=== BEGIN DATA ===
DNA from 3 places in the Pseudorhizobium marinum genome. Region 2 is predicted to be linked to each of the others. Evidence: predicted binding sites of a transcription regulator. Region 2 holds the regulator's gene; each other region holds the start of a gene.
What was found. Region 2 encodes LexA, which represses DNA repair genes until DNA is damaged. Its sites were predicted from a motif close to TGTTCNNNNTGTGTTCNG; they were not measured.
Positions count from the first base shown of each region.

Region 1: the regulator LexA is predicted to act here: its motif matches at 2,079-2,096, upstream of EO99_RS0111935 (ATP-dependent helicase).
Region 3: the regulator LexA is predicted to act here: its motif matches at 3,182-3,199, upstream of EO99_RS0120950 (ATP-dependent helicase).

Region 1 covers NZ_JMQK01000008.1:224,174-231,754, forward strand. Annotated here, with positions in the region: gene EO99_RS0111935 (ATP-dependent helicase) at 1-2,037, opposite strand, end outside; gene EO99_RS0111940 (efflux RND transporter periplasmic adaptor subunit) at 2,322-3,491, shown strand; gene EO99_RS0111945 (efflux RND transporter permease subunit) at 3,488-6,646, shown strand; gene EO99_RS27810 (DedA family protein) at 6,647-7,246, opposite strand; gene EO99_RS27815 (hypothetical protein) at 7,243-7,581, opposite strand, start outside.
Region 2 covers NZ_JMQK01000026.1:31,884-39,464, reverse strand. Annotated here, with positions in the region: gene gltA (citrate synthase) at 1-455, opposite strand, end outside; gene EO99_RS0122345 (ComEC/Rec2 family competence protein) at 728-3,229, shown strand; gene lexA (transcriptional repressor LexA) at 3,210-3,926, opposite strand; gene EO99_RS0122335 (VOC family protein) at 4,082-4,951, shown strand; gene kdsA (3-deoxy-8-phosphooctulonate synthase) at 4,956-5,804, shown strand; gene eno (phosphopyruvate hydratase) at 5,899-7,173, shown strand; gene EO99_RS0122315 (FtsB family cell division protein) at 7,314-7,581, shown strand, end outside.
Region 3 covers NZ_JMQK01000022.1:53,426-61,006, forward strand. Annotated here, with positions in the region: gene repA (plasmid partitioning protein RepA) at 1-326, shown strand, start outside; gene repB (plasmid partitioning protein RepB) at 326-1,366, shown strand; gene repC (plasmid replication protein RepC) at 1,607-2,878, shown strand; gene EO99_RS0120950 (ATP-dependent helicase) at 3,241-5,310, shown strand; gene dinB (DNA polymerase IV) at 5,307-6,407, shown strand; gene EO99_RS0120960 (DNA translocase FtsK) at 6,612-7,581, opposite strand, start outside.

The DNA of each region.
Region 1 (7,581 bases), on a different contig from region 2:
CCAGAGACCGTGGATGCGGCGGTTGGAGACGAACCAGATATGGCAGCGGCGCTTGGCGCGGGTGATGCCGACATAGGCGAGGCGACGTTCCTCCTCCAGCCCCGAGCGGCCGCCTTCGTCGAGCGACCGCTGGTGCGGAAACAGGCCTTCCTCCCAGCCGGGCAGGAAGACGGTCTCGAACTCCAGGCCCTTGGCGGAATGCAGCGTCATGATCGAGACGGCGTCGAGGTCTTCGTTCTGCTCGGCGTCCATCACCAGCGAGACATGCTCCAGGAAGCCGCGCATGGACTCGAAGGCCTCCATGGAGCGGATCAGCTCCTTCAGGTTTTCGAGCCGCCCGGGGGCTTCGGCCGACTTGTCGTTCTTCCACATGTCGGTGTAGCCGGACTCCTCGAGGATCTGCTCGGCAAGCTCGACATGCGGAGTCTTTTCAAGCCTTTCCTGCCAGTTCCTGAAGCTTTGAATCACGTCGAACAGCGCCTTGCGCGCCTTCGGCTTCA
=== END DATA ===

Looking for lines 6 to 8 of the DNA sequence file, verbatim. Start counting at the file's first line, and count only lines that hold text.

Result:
Region 1 covers NZ_JMQK01000008.1:224,174-231,754, forward strand. Annotated here, with positions in the region: gene EO99_RS0111935 (ATP-dependent helicase) at 1-2,037, opposite strand, end outside; gene EO99_RS0111940 (efflux RND transporter periplasmic adaptor subunit) at 2,322-3,491, shown strand; gene EO99_RS0111945 (efflux RND transporter permease subunit) at 3,488-6,646, shown strand; gene EO99_RS27810 (DedA family protein) at 6,647-7,246, opposite strand; gene EO99_RS27815 (hypothetical protein) at 7,243-7,581, opposite strand, start outside.
Region 2 covers NZ_JMQK01000026.1:31,884-39,464, reverse strand. Annotated here, with positions in the region: gene gltA (citrate synthase) at 1-455, opposite strand, end outside; gene EO99_RS0122345 (ComEC/Rec2 family competence protein) at 728-3,229, shown strand; gene lexA (transcriptional repressor LexA) at 3,210-3,926, opposite strand; gene EO99_RS0122335 (VOC family protein) at 4,082-4,951, shown strand; gene kdsA (3-deoxy-8-phosphooctulonate synthase) at 4,956-5,804, shown strand; gene eno (phosphopyruvate hydratase) at 5,899-7,173, shown strand; gene EO99_RS0122315 (FtsB family cell division protein) at 7,314-7,581, shown strand, end outside.
Region 3 covers NZ_JMQK01000022.1:53,426-61,006, forward strand. Annotated here, with positions in the region: gene repA (plasmid partitioning protein RepA) at 1-326, shown strand, start outside; gene repB (plasmid partitioning protein RepB) at 326-1,366, shown strand; gene repC (plasmid replication protein RepC) at 1,607-2,878, shown strand; gene EO99_RS0120950 (ATP-dependent helicase) at 3,241-5,310, shown strand; gene dinB (DNA polymerase IV) at 5,307-6,407, shown strand; gene EO99_RS0120960 (DNA translocase FtsK) at 6,612-7,581, opposite strand, start outside.